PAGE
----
About Minnesota Fringe

There is one big thing that makes Fringe different from any other event in town: All the shows you'll see at Fringe were selected randomly by lottery.

Yep. That's right. Each year the lineup is crafted by placing numbered ping-pong balls into a bingo cage and drawing them out, one by one. From stage veterans to people who are brand new to theater, Minnesota Fringe is a forum for anyone with a story to tell. We also provide the necessary support to make producing a show as easy as possible, regardless of where you land on the artistic spectrum.

Anyone (yes, anyone) can apply to have a show in the festival. If you'd like to have a show in our next festival, applications will go live in November here on our website. Sign up for our newsletter to receive a reminder as well as information about other theater events happening around town.

The mission of the Minnesota Fringe is to promote creative freedom and diversity of artistic expression by linking adventurous artists with adventurous audiences. Thank you for joining in this adventure!

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Showtimes

Shows start and end on time at Fringe. With 850 performances of 167 shows in just 11 days, we have to run a tight schedule to avoid descending into chaos. Performances are no more than 60 minutes long with a half hour between each show.

On weekdays shows begin at 5:30pm, 7pm, 8:30pm and 10pm. On weekends there are additional shows at 1pm, 2:30pm and 4pm.

Late seating: There is NO LATE SEATING at Minnesota Fringe. In addition to keeping our schedule, late seating is a safety issue for artists and audiences.

Safety for artists: Some of our theaters require that patrons walk across parts of the stage to reach the seating area, and many of our production companies’ stage work encompasses entrances and exits from the house.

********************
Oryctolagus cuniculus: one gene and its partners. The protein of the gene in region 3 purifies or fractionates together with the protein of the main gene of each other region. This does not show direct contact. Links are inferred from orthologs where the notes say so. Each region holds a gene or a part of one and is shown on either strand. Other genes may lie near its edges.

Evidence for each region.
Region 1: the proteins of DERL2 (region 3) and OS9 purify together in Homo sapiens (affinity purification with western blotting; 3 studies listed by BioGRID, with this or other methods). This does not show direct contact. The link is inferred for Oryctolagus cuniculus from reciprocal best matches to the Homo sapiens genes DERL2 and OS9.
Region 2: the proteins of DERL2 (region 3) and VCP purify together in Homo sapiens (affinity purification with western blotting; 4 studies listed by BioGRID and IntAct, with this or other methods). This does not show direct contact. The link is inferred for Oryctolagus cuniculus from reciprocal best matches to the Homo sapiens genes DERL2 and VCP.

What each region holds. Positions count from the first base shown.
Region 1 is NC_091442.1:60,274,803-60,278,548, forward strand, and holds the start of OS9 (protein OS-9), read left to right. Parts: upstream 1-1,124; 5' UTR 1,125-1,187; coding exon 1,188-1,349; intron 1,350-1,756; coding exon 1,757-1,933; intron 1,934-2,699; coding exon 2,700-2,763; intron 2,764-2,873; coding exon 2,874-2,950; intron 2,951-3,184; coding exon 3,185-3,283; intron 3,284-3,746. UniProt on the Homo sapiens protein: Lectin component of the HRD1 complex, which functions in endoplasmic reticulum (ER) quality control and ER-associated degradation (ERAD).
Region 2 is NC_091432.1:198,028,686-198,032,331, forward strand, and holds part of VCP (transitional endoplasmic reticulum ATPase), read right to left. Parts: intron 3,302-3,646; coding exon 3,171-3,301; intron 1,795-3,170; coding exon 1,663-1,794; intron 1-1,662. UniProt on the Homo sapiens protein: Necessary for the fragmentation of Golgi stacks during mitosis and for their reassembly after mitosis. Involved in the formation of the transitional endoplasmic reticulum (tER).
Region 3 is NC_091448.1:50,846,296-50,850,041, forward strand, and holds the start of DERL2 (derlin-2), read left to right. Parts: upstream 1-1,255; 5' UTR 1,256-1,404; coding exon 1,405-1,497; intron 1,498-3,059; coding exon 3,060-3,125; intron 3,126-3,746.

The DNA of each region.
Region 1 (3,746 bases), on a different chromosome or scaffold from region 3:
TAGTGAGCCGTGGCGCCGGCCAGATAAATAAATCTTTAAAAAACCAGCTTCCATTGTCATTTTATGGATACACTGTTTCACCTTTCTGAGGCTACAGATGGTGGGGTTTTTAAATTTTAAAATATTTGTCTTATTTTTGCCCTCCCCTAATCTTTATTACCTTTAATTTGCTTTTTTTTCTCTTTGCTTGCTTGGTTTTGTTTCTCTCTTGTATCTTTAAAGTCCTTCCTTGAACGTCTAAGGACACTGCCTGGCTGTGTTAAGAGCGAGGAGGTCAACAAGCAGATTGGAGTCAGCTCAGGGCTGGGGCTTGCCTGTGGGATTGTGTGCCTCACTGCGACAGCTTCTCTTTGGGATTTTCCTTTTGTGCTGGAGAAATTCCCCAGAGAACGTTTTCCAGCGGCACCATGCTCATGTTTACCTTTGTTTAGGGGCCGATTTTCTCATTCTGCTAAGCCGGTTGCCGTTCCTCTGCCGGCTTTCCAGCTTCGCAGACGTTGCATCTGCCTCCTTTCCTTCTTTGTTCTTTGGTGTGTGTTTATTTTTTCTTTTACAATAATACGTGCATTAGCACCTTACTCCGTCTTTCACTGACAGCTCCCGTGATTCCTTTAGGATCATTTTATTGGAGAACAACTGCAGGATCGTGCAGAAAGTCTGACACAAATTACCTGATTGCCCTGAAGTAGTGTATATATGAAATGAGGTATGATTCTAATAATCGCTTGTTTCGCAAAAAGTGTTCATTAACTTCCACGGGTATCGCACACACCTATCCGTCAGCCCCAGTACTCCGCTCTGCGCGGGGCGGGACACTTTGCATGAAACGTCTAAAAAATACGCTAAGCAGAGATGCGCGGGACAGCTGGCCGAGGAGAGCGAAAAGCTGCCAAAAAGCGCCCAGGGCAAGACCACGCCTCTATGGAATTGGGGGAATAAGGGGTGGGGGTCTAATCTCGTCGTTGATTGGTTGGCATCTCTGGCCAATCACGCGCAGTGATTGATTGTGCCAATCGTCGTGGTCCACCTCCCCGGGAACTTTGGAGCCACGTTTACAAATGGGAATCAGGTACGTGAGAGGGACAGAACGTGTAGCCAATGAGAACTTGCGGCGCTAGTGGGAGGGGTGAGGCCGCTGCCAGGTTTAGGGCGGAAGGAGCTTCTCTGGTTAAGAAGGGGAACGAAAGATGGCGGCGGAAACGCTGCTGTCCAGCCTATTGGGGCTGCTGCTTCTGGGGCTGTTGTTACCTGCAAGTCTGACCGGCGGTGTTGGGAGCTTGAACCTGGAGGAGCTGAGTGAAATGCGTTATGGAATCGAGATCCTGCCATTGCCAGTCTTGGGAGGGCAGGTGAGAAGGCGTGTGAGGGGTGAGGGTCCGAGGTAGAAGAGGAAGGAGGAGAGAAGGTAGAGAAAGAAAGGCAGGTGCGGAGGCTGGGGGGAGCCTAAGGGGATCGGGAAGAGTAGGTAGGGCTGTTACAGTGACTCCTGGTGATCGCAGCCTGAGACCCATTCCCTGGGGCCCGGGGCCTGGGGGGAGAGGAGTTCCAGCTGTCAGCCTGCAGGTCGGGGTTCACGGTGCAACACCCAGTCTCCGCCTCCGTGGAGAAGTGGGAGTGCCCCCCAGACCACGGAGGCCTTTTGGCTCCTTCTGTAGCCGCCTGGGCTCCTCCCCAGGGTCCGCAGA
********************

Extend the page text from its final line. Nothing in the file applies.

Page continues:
Safety for audiences: Entering a darkened theater, possibly for the first time, and trying to find open seats puts patrons and volunteers at unnecessary risk.

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Fringe Central

Fringe Central, sponsored by Surly Brewing and hosted by Grumpy's Bar & Grill - Downtown, serves as the late-night watering hole for artists, staff, volunteers and audience members alike. Come in after a day full of shows to grab a beer and some bar food. Talk about what you loved and what you didn’t. Meet the artists behind the scenes and actors on the stage. Find out what you should see tomorrow or dream up your own idea for next year. You never know what will happen during Fringe, but dropping by Fringe Central gives you a serious head start.

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What to Wear

Shorts and a t-shirt. Seriously. Also, a pair of comfy shoes will serve you well in case you have to wait in line. Pro tip: Most Fringe shows take place indoors in air-conditioned venues, so having a layer to throw on in case you get chilly is also advisable.

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Choosing a Show

With 850 performances of 167 shows, it's scandalous to see just one. But how to choose the perfect lineup?

Search by genre: You can filter for genres when trying to decide what to see.

Talk to people: It only sounds scary. Just look for the folks in lanyards. Lanyards are worn by Fringe artists and there are at least a thousand of them dying to tell you about their show.

Read and write reviews: See what audiences are raving about on our audience review page, then return the favor and let others know what you thought.

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Get Involved

Fringe isn't just a festival - it's a community, and it couldn't exist without people like you.

Create: Applications for the 2018 festival will go live mid-November on this website. Fringe is open to everyone, all shows are selected by lottery, and you don't even need to have a show ready when you apply.

Attend: Thanks to the new day pass system, attending Fringe is easier and cheaper than ever.

Volunteer: Our 400+ volunteers are near and dear to our hearts and make our festival go, so we shower them with lots of love and complimentary seats! Sign up for a shift now!

Socialize: Join us any night of the festival at our official hangout, Fringe Central sponsored by Surly Brewing and hosted by Grumpy's Bar & Grill - Downtown, for a beer, a burger and maybe even some late-night shenanigans.

Support: Help us create Minnesota's Summer Theater Crawl by donating to or sponsoring our annual festival. Gifts of any size make a large contribution to our ability to meet our mission.